The government's 2.75 trillion baht infrastructure development plan unveiled on Oct 5 will, at best, have a mediocre effect on the development of Thailand. This is not a knock against the Pheu Thai regime. It would be mediocre with any of the previous governments in charge as well. We're not even factoring in corruption; instead we're factoring in an unyielding mindset.
Likewise, the marriage between tablet computers and the Thai educational system will be a rocky one, with a laundry list of irreconcilable differences, for the same reason that Thai educational reform is much talked about, but always falls to pieces even before the reforming "groom" gets to place a wedding ring on the bride's hand.
This is because the feudalistic cultural mentality is not conducive to national advancement. If we want to marry development with feudalism and beget the prodigal son or daughter of advancement, the mindset of Thai culture has to change.
Last month, I was interviewed by a group of 10 students from a local university. They were writing research papers, and as their professor had used my articles as teaching material (something all schools should do, if I may immodestly propose), it was suggested that they interview me. The result was as education should be: I learned from them as they learned from me.
Some of these students were previously in exchange programmes where they had the opportunity to study abroad. One interesting comment made by some was that their parents and schools arranged to send them to a Western country so that they could benefit from a Western education, but when they returned home and exhibited Western thinking and attitudes, their parents and schools reprimanded them for it.
They insisted instead on putting the students back inside that little box called "Thainess", with emphasis on what is appropriate and proper, such as not questioning your elders, including your parents and teachers.
One complained, "What's the point of sending us abroad if they don't like what we've learned?"
No doubt, there are both good and bad things one can learn from living in the West. The bad things are better left behind before you board the plane home, but be thankful that you've experienced and learned from them. The good things you check in with your luggage and take to Thailand to help develop the country.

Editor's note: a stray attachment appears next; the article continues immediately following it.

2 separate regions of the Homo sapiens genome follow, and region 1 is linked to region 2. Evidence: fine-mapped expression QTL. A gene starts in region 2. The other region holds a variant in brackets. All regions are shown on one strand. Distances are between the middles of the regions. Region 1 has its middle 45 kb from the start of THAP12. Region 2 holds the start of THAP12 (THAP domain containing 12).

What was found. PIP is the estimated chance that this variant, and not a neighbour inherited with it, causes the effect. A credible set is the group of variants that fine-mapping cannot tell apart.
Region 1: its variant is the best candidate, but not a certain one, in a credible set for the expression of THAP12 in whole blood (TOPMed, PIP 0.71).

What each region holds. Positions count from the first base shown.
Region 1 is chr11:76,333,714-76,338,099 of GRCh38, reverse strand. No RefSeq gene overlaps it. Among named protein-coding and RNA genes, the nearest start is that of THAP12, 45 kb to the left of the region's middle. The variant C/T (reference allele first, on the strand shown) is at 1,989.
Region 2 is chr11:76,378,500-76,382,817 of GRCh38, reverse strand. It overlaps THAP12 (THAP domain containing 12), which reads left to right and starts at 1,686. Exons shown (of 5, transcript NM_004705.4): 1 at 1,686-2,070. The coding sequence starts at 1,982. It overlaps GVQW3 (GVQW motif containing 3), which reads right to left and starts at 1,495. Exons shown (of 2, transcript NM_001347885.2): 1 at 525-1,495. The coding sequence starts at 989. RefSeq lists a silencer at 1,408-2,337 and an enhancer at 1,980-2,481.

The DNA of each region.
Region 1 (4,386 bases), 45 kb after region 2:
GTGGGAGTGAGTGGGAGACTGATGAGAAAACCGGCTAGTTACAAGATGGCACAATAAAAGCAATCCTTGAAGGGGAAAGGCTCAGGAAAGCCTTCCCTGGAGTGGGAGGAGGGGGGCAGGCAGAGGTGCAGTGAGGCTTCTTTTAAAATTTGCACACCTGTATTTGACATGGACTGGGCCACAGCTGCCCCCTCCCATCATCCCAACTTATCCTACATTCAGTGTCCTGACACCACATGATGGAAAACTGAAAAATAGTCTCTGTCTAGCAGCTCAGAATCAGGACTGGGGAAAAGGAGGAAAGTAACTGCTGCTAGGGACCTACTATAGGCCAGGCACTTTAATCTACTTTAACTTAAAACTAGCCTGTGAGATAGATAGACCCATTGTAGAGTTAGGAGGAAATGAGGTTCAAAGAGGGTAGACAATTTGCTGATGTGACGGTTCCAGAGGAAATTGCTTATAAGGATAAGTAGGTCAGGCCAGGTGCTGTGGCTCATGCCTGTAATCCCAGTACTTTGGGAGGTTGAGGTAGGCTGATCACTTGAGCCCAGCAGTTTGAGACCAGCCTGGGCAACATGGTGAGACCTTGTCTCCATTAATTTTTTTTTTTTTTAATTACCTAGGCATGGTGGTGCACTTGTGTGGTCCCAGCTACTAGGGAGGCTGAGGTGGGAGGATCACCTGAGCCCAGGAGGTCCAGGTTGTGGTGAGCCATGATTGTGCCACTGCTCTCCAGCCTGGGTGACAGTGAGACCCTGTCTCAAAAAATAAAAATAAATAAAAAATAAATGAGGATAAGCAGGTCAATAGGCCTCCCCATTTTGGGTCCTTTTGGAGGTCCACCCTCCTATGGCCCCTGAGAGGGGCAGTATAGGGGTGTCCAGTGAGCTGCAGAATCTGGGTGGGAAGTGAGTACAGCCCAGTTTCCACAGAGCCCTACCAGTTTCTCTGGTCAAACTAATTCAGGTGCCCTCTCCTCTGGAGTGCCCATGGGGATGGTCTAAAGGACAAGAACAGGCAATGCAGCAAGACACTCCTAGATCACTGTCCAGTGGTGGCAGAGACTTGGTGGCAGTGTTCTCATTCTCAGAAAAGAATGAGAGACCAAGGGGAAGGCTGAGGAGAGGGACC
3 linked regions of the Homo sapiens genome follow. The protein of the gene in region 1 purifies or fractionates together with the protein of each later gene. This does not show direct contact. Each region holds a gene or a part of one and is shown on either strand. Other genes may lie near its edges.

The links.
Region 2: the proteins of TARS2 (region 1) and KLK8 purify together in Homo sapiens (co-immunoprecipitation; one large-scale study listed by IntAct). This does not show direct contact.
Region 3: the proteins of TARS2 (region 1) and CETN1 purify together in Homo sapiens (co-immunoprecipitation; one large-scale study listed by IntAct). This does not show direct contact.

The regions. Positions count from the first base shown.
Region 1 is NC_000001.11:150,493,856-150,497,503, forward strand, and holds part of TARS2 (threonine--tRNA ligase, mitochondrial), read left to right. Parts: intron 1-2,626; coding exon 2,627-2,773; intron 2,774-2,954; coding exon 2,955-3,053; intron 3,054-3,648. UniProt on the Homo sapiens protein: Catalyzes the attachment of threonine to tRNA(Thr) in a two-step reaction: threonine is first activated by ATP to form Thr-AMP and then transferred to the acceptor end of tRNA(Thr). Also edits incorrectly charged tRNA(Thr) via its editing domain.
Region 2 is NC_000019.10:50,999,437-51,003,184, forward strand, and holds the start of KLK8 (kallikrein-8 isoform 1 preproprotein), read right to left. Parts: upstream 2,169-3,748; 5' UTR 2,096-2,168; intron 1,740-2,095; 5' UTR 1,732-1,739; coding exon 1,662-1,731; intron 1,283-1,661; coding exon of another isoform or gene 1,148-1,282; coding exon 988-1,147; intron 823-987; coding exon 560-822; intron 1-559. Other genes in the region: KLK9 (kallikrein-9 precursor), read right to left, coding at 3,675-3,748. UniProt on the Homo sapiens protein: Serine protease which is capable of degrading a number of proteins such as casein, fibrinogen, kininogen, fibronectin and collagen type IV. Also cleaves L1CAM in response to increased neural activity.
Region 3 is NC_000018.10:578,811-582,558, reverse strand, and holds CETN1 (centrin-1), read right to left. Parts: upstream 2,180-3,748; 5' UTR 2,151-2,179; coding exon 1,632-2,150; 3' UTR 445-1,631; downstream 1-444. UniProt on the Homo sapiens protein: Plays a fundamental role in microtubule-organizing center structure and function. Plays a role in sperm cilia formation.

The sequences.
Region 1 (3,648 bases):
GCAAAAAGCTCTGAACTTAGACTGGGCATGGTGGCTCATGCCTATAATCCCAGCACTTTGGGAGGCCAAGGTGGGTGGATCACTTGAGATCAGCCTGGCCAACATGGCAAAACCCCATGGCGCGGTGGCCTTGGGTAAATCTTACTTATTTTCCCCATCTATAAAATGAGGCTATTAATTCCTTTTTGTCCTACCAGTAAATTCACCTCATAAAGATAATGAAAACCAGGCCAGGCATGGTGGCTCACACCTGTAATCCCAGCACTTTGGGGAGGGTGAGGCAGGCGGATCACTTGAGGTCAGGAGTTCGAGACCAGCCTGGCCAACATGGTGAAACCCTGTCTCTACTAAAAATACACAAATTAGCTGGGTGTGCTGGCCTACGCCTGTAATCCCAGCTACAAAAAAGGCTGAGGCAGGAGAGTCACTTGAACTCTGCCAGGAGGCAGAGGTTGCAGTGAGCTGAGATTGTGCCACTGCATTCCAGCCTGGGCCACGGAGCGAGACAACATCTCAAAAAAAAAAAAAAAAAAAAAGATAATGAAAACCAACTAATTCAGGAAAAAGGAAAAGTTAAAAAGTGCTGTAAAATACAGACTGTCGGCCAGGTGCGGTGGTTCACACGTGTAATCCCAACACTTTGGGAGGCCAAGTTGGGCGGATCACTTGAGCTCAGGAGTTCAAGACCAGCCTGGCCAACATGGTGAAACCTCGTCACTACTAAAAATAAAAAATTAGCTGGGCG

The irony is that those who sent you over to learn are the ones who will try to prevent you from using the knowledge.
The problem is with the mindset of parents and schools. This says students should go to learn the wonderful subjects of business and finance, art and design, management, law and whatever else, but flush cultural values such as individualism, rationalism, free thought and others down the toilet before the plane lands at Suvarnabhumi.
Little do we realise that the Western education that leads to superior technology and industrial development, among other goodies, stems from the cultural values that we hold in disdain for the simple reason that they question authority and doubt faith.
Little do we realise that the West would not be the most developed part of the world today (economic crises notwithstanding), if it had not gone through the ages of Reason and Enlightenment, in which feudalistic cultural traditions were questioned and turned upside down.
So in Thailand we have international curriculums taught in English, and maybe even a few Western professors, but everything is run by the Thai bureaucracy, adhering to the strict and unyielding values of form over substance, ceremony over creativity, authority over individuality and rote learning over curiosity.
The issue is much the same in the workplace, where the office culture adheres to a bureaucratic feudal mentality.
Now take the mentality at place in the family, the school and the workplace and magnify it to the national level.
We talk of building a creative economy and encouraging the arts, of taking Thai media and entertainment to the world stage, and taking Thai industries to the global level. But at the same time Big Brother is looking over our shoulders, saying no, banning and censoring left, right and centre.